Supporting #ashersbakery

Our prayers and support are with the MacArthur family - the owners of the Ashers Baking Company.

Last year, the courts ruled that the MacArthur family had discriminated against a gay customer for refusing to make a cake with a pro-gay marriage slogan.They were ordered to pay £500 in damages to the gay rights activist.

Today, they sought to appeal the court's decision. However, the process has been brought to a standstill to allow for an intervention by Northern Ireland's top legal adviser. This is to discover if there is any conflict between the region's equality legislation and European human rights laws.

In the meantime, we must stand in solidarity with the MacArthur family. We must pray for them as they make a bold and brave stand - against much hatred and opposition. They are our brothers and sisters in Christ.

We rejoice and praise God that their faith has been strenghtened as a result of this situation.

As Christians, we must recognise that this decision has profound implications for Christians, particuarly with regards to freedom of conscience, freedom of speech and freedom of religion.

You can watch a clip of them being interviewed here. I am so heartened by Daniel MacArthur's speech:

Daniel MacArthur, General Manager of Ashers Bakery:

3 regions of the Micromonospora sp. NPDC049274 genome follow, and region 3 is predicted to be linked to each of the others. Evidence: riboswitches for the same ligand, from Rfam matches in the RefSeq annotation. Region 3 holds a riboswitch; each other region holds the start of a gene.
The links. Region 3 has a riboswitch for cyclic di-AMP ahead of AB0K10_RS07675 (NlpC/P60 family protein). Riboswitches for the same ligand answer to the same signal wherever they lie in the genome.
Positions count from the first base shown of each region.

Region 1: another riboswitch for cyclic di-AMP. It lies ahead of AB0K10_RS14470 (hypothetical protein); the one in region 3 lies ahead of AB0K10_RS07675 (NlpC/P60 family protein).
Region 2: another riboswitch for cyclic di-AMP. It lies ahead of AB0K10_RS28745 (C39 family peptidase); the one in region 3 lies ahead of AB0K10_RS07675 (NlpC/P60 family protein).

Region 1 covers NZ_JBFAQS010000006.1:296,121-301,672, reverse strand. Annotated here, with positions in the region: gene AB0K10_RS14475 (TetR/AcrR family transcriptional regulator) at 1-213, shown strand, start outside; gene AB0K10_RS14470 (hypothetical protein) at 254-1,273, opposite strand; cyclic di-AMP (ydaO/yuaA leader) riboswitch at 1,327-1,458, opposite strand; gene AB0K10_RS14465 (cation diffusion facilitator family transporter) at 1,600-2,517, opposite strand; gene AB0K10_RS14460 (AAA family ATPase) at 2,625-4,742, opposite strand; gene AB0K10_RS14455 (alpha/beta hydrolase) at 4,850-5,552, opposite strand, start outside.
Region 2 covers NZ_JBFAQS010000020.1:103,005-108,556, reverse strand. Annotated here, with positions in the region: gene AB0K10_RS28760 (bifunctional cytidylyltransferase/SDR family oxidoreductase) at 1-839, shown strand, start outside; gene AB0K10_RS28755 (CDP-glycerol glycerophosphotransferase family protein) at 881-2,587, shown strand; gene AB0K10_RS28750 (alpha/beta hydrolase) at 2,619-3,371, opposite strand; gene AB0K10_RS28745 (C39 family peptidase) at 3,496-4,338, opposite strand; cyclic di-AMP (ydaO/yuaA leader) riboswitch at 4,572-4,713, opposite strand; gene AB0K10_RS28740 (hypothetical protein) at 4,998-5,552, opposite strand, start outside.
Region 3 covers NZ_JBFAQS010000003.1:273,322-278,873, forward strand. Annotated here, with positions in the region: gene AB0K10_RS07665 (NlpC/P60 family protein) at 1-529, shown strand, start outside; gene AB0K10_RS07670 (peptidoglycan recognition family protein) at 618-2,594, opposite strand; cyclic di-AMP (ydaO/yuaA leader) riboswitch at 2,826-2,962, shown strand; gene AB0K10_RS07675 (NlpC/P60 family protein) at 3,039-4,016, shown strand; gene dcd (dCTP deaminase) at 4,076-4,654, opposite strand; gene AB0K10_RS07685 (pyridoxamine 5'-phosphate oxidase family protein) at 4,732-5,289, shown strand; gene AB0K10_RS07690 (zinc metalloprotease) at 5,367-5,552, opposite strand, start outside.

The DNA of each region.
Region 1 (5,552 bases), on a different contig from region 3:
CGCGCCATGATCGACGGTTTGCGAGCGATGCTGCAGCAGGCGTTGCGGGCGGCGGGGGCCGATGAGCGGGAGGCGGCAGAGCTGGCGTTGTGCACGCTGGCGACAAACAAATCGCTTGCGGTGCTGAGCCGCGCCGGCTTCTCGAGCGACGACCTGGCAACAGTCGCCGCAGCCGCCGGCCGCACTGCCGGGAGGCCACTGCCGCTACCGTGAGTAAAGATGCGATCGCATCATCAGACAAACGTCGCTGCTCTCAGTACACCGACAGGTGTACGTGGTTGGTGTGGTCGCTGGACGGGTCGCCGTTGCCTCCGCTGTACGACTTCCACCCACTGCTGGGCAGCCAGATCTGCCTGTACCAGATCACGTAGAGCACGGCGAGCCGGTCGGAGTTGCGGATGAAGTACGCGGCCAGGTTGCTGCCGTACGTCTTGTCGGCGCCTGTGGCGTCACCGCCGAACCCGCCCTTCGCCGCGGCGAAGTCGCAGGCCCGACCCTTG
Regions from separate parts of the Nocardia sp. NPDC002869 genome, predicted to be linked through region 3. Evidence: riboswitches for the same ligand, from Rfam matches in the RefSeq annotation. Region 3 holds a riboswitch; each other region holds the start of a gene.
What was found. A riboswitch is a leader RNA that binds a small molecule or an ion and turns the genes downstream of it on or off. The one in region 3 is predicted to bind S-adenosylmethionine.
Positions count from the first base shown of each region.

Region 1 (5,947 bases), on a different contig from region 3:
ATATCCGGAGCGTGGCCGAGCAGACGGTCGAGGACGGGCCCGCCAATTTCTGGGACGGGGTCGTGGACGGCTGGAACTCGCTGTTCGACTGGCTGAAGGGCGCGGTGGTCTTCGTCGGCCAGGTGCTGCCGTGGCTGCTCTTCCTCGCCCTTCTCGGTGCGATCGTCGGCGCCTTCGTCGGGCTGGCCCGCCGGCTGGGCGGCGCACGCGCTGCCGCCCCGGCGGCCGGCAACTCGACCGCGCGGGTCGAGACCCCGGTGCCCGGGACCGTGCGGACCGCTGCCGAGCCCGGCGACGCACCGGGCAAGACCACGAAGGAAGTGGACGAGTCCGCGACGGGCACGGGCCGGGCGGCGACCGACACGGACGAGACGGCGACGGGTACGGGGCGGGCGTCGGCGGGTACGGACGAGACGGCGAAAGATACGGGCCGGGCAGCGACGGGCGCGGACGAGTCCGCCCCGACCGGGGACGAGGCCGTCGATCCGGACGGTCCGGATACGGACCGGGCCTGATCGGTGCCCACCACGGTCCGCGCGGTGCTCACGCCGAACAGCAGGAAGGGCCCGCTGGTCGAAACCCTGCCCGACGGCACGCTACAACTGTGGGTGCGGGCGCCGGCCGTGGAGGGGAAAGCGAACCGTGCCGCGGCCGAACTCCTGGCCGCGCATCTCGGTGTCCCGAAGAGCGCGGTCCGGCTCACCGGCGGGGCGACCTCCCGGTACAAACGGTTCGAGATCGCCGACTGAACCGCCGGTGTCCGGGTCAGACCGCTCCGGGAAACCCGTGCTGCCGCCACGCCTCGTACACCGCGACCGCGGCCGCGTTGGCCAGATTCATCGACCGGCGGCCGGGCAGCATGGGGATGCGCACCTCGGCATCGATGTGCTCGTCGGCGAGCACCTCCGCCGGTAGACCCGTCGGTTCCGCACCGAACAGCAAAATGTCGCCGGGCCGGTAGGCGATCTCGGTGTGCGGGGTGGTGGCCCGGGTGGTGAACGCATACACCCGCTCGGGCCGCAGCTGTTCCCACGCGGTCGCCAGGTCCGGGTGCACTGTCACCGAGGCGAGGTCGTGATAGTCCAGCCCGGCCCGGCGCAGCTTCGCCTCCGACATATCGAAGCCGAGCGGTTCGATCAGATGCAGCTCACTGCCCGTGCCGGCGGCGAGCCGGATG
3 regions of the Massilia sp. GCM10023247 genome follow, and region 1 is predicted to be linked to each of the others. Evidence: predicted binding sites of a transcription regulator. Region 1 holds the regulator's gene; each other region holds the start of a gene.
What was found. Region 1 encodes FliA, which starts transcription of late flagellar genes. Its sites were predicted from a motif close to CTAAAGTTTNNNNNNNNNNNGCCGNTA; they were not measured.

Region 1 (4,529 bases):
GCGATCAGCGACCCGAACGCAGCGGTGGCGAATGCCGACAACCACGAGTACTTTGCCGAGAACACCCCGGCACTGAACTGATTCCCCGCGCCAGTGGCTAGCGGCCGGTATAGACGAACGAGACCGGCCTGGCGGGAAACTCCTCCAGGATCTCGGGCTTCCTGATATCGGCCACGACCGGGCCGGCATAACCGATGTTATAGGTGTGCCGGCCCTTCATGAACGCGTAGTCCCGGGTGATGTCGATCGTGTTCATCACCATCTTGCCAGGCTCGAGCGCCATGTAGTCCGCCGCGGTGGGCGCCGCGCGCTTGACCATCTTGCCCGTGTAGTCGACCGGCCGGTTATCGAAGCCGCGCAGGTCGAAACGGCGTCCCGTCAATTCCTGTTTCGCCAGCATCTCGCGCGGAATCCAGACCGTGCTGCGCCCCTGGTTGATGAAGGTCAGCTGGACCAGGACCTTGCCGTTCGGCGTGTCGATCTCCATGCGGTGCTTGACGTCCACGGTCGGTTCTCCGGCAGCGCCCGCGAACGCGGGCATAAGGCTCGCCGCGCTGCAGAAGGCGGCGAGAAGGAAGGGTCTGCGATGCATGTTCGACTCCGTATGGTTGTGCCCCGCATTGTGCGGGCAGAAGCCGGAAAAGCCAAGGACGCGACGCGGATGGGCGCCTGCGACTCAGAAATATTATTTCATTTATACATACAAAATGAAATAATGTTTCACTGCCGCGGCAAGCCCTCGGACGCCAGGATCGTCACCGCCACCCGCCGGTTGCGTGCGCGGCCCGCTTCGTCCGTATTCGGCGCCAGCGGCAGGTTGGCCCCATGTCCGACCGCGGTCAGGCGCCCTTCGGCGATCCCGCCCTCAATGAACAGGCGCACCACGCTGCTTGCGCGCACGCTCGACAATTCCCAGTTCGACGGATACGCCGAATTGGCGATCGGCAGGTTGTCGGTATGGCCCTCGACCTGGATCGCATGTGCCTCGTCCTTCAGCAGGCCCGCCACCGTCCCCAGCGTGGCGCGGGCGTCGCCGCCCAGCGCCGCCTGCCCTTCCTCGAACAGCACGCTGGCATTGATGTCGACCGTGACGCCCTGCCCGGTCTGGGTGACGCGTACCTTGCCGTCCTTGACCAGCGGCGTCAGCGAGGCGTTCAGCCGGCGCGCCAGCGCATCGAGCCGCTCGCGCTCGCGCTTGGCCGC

"We took issue with the message on the cake and not the customer, and as a family we do believe we should retain the freedom to decline business that would force us to promote a cause with which we profoundly disagree."

"As Christians we cannot simply switch off our faith when we enter the workplace on a Monday morning."

"To be a Christian at all is to strive to live for Christ in every corner of our lives."

"We were simply unwilling to endorse a campaign for a new law that so clearly goes against what the Bible says about marriage. And for that we were punished."

"Christians are law-abiding citizens and we expect the law to protect us as much as anyone else."

"We hope that the judicial system will now make the correct decision and protect our freedom to carry out our work without being forced to violate our consciences."

"As a family we have found the whole legal process very difficult."

"We would rather not have to be here today. But we knew that we had to appeal, not only on our own behalf, but on behalf of other family businesses who could be forced to endorse or promote views with which they profoundly disagree."

He added: "We appeal to those who would condemn us for our actions to consider what they would have done if they were required by law to use their creative abilities to help promote a cause which went against their strongest convictions.